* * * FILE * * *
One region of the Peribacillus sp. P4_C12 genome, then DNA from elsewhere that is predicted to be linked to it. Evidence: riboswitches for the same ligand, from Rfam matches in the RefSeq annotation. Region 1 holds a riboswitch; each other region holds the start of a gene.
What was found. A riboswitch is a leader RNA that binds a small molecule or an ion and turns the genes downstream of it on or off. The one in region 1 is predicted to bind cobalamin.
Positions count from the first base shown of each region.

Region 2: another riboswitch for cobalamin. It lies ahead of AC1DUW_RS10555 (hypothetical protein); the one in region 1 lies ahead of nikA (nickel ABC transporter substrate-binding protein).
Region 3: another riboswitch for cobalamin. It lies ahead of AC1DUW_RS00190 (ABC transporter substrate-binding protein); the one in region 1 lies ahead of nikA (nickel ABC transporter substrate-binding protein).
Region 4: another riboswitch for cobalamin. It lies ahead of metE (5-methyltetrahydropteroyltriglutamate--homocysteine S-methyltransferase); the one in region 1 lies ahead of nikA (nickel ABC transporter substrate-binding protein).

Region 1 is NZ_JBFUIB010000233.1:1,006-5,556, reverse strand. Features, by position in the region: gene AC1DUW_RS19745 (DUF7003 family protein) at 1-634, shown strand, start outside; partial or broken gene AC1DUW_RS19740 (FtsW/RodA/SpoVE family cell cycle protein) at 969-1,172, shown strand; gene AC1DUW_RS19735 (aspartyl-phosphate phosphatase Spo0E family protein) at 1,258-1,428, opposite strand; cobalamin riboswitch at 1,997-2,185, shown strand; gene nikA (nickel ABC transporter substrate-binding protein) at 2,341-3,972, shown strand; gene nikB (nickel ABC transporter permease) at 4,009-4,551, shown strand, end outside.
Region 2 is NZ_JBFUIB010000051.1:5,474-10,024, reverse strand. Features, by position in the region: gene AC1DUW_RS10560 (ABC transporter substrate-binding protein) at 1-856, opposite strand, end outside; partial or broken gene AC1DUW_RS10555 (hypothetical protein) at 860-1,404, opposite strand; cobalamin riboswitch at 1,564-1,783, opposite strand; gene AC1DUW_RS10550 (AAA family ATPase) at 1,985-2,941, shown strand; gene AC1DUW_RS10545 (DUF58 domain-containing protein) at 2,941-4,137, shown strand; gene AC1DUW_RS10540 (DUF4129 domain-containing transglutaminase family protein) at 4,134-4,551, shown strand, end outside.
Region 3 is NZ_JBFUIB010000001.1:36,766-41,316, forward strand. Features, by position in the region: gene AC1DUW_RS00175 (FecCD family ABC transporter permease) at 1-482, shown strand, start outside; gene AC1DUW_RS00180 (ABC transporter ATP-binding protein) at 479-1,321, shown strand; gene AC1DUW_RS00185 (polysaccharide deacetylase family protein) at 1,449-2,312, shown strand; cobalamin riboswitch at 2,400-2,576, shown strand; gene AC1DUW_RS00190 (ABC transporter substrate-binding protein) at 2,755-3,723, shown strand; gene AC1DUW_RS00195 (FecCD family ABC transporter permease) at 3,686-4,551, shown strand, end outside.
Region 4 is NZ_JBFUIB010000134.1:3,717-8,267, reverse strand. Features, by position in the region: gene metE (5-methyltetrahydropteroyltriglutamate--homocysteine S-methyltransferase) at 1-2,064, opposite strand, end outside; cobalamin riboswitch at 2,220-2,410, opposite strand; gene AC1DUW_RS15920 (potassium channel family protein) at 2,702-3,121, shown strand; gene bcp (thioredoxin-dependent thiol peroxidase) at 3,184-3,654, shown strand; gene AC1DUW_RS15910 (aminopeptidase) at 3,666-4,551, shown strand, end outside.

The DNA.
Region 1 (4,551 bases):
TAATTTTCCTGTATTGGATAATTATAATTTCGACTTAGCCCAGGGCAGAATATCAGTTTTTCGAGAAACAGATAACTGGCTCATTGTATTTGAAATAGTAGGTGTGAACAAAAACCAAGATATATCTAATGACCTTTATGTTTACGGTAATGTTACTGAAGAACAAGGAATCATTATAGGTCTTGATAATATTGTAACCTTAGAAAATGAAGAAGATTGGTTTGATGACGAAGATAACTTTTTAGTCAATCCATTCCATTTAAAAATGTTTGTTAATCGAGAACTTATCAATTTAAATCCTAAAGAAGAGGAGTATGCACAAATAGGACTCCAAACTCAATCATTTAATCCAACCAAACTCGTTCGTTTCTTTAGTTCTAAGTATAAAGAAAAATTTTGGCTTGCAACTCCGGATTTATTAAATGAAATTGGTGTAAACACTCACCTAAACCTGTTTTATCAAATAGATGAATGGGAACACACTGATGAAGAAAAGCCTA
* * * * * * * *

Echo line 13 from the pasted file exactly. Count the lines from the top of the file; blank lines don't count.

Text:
TAATTTTCCTGTATTGGATAATTATAATTTCGACTTAGCCCAGGGCAGAATATCAGTTTTTCGAGAAACAGATAACTGGCTCATTGTATTTGAAATAGTAGGTGTGAACAAAAACCAAGATATATCTAATGACCTTTATGTTTACGGTAATGTTACTGAAGAACAAGGAATCATTATAGGTCTTGATAATATTGTAACCTTAGAAAATGAAGAAGATTGGTTTGATGACGAAGATAACTTTTTAGTCAATCCATTCCATTTAAAAATGTTTGTTAATCGAGAACTTATCAATTTAAATCCTAAAGAAGAGGAGTATGCACAAATAGGACTCCAAACTCAATCATTTAATCCAACCAAACTCGTTCGTTTCTTTAGTTCTAAGTATAAAGAAAAATTTTGGCTTGCAACTCCGGATTTATTAAATGAAATTGGTGTAAACACTCACCTAAACCTGTTTTATCAAATAGATGAATGGGAACACACTGATGAAGAAAAGCCTA